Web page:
Graduate schools of business saw some reshuffling of rankings this year as US News & World Report downgraded perennial No. 1 Harvard and crowned a new undisputed champion. The business schools, part of US News's broader survey of all graduate schools, were ranked using nine measures. In one category, however, the Top 5 business schools were very evenly matched. Tuition ranged narrowly from $48,550 to $53,118 a year. Here's a look at the Top 5:
Could something as simple as e-mail really solve America’s current economic woes? Consider its drag on productivity: With more than 294 billion e-mails sent worldwide every day, office workers spend a quarter of their working hours on e-mail-related tasks. You can make a powerful improvement in your output – and boost American productivity in the process – by making a few adjustments to your in-box routine. Here are three ways to eliminate your e-mail overload:
The disaster at the Fukushima Daiichi nuclear power station in Japan underscores – yet again – the need to abandon nuclear power as a panacea for energy independence. Experts may never determine what caused all of the emergency cooling safety systems at Daiichi to fail completely. But they have learned that they are nearly powerless to bring the smoldering units under control. In the meantime, significant amounts of radioactive gas have vented, and partial meltdowns of at least two reactors have occurred. Indeed, nuclear power will never live up to industry promises. As a whole it is ultimately unsafe, an accident waiting to happen, and far more expensive than proponents admit. Colby College professor Paul Josephson gives seven reasons why we should abandon nuclear power and instead turn to solar, wind, and other forms of energy production that won’t experience such catastrophic accidents.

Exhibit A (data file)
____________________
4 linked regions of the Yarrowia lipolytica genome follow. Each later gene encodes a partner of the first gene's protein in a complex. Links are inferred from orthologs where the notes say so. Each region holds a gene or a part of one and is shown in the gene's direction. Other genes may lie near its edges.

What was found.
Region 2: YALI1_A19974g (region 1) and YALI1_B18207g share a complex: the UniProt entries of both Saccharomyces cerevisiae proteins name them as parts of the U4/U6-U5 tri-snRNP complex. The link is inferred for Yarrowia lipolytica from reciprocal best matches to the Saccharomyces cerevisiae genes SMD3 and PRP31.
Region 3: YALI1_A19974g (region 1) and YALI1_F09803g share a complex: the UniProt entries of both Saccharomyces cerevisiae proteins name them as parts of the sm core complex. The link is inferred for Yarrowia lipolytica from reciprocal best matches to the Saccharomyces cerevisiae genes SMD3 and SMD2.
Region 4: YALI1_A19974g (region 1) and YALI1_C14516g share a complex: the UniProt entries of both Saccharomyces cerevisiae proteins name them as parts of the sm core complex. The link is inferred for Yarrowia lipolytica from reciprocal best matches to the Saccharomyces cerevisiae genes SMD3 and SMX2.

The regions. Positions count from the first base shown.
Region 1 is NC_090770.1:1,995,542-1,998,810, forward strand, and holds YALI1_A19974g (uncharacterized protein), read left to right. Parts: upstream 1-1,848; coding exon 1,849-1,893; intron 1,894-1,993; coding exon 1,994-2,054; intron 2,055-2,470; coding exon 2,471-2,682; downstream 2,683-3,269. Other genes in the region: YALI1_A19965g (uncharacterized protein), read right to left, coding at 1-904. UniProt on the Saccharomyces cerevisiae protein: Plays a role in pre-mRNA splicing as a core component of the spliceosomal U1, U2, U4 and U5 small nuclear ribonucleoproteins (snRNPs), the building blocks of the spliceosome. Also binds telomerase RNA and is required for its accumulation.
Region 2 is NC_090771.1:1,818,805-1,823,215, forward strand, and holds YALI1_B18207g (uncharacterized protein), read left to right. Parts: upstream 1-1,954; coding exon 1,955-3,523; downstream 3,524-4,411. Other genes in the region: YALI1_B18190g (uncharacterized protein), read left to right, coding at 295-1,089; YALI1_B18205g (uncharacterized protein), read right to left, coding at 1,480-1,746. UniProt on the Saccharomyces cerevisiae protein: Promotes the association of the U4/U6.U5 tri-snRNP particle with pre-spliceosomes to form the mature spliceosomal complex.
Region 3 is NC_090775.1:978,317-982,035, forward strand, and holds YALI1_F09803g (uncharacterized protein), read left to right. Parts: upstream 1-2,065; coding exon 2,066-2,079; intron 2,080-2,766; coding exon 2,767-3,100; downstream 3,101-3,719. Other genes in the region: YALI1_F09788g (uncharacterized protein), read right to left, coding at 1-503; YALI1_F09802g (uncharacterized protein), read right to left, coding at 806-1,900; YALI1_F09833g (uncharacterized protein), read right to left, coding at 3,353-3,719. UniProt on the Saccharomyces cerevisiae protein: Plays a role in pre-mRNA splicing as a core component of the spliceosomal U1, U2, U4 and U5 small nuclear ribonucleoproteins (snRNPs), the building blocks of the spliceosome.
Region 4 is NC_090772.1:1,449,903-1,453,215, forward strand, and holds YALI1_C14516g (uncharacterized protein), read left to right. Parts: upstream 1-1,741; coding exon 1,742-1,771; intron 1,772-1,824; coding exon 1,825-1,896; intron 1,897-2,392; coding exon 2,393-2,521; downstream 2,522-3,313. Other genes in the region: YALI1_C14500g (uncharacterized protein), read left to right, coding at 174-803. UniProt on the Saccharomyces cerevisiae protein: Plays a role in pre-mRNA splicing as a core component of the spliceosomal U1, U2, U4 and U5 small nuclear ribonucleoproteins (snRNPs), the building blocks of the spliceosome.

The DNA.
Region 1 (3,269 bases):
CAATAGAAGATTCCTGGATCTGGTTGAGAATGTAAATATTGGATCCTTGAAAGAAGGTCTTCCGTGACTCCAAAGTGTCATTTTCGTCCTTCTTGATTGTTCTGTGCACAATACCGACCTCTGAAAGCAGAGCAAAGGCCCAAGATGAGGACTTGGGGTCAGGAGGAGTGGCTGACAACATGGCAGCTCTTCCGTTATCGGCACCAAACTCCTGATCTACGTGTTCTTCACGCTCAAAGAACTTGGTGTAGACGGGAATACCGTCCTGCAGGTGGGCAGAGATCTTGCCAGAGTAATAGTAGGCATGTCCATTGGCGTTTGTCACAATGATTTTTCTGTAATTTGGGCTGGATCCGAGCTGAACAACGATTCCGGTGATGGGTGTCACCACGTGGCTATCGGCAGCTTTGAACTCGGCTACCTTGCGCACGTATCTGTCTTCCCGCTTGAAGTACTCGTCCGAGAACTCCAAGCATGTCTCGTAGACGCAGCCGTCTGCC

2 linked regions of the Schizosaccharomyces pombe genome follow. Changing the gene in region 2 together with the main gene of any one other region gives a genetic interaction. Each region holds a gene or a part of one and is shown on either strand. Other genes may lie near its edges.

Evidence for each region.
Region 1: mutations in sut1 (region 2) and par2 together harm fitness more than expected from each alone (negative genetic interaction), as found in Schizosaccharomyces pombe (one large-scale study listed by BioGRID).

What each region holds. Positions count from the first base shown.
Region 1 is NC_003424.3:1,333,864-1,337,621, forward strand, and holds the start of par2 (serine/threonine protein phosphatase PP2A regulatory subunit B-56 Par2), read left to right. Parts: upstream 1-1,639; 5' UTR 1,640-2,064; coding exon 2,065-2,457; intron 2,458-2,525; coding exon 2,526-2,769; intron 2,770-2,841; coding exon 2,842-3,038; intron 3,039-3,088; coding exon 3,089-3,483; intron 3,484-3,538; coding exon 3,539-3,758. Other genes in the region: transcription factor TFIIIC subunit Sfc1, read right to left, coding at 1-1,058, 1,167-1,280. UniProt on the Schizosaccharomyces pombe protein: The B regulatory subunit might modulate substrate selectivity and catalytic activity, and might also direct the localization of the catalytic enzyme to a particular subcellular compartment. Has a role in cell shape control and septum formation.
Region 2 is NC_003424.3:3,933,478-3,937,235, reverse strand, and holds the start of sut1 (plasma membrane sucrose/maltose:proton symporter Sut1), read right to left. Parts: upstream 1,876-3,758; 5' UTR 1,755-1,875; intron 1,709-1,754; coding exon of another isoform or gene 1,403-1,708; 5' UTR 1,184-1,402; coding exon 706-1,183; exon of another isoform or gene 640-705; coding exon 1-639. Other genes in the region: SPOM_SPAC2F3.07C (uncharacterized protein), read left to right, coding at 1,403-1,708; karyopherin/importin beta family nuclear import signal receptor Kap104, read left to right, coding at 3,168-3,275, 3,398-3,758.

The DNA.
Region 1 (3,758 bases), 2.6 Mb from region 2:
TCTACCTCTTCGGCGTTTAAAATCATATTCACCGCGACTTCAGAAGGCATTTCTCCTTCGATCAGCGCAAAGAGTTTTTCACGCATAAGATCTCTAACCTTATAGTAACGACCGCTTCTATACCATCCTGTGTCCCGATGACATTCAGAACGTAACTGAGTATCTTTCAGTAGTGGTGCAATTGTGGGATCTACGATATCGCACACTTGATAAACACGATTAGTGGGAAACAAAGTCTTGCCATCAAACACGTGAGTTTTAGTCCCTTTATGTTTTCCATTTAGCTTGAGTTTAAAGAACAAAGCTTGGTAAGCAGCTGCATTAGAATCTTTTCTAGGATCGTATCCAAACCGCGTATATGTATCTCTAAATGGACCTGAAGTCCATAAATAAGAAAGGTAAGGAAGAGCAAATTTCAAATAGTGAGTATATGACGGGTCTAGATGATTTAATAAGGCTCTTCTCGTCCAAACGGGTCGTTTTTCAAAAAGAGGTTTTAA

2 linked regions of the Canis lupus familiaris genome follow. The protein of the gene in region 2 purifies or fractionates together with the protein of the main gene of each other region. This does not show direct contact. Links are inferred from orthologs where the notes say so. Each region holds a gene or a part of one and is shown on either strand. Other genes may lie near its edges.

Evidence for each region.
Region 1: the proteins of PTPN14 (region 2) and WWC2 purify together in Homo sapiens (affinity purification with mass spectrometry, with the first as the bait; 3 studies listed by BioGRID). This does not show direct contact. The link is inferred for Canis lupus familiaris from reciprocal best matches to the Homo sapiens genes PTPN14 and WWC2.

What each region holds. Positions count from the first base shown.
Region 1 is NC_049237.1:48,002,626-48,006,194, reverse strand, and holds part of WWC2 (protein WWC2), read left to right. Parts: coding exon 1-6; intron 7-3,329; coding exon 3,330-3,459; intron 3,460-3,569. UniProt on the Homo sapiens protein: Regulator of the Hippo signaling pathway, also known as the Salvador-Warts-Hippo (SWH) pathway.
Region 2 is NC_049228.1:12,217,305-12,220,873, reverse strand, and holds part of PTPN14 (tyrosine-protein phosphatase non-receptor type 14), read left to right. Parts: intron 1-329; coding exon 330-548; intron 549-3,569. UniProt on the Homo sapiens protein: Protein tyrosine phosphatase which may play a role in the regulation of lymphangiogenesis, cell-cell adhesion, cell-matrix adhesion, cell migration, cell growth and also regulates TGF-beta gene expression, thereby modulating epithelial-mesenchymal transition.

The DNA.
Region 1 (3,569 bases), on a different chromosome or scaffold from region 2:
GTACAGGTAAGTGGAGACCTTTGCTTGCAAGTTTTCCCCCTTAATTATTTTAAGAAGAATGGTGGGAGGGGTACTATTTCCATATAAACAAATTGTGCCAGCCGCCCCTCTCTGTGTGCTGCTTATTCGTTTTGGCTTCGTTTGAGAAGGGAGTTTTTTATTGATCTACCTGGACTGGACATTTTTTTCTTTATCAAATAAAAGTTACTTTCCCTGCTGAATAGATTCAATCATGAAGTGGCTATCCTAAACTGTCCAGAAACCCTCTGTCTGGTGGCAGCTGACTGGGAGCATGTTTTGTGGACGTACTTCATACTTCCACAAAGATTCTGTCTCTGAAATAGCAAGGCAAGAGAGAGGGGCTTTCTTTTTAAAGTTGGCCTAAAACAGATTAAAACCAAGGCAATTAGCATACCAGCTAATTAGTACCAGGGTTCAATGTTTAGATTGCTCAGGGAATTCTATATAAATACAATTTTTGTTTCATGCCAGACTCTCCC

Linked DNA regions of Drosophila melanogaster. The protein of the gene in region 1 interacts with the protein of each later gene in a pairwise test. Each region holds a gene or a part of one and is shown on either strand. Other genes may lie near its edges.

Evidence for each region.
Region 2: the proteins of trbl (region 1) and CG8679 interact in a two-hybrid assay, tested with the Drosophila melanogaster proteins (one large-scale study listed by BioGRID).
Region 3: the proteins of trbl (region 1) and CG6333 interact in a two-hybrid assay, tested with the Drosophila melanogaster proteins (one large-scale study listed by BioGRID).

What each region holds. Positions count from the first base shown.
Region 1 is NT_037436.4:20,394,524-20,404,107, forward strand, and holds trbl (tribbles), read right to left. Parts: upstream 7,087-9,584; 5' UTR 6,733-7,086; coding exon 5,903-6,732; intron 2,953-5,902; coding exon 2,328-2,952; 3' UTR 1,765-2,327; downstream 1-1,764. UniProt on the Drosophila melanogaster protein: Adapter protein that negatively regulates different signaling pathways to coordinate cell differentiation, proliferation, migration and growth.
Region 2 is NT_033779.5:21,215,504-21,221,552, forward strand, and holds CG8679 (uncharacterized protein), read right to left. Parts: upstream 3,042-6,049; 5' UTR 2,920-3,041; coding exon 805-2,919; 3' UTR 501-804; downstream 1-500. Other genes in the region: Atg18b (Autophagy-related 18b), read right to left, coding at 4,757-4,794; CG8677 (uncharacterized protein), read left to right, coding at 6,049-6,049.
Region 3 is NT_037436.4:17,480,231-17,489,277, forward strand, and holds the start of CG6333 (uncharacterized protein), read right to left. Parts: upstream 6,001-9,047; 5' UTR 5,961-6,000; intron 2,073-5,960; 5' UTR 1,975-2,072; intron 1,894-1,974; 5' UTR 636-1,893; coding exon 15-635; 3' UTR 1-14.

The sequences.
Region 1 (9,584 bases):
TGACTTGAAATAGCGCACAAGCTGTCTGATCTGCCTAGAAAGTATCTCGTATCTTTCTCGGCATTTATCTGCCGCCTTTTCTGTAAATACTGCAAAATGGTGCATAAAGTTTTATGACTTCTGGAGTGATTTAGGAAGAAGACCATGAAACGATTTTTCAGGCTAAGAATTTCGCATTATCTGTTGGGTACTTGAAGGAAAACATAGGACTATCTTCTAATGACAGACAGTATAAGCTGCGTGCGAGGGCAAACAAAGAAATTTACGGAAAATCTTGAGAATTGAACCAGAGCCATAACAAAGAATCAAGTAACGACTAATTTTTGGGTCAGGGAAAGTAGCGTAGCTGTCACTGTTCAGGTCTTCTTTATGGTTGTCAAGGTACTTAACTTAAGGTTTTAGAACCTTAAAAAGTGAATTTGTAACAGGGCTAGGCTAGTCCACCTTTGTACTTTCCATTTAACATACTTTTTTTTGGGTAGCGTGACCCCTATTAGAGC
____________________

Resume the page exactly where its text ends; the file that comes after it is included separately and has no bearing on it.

One of the most enjoyable things about the NCAA tournament – for basketball fanatics and casual observers alike – is the Cinderella story. On Thursday, Morehead State chalked up the first upset of the tournament by vanquishing No. 4 Louisville. There’s just something appealing about watching the triumph of the little guy - the team no one ever paid any attention to, never gave a chance. Or maybe it's watching the titan, the sure-thing, the team that everyone knows will win, well, not win. Here is our Top 10, plus one.
What should you read on St. Patrick's Day? If you're hoping to celebrate Ireland with a book in hand, the hardest part will be figuring out which one, as the Emerald Isle has long been a wildly prolific source of inspiration to writers. And so to my earlier list of 10 best books about Ireland (which I still stand by), I can easily add five more.
The circle of seismic activity in the Pacific Ocean, known as the "ring of fire," stretches from Australia to Russia around to Alaska and America's West Coast and down to Chile in South America. It's an area responsible for 90 percent of the world's earthquakes and 75 percent of its volcanoes. So which of the more than 26 nations in the ring has nuclear power? Only three: Japan, of course (more than 50 plants); the United States (eight reactors at four plants); and Mexico (two reactors at one plant). Here's a look at the five non-Japanese plants in the world's most active earthquake zone: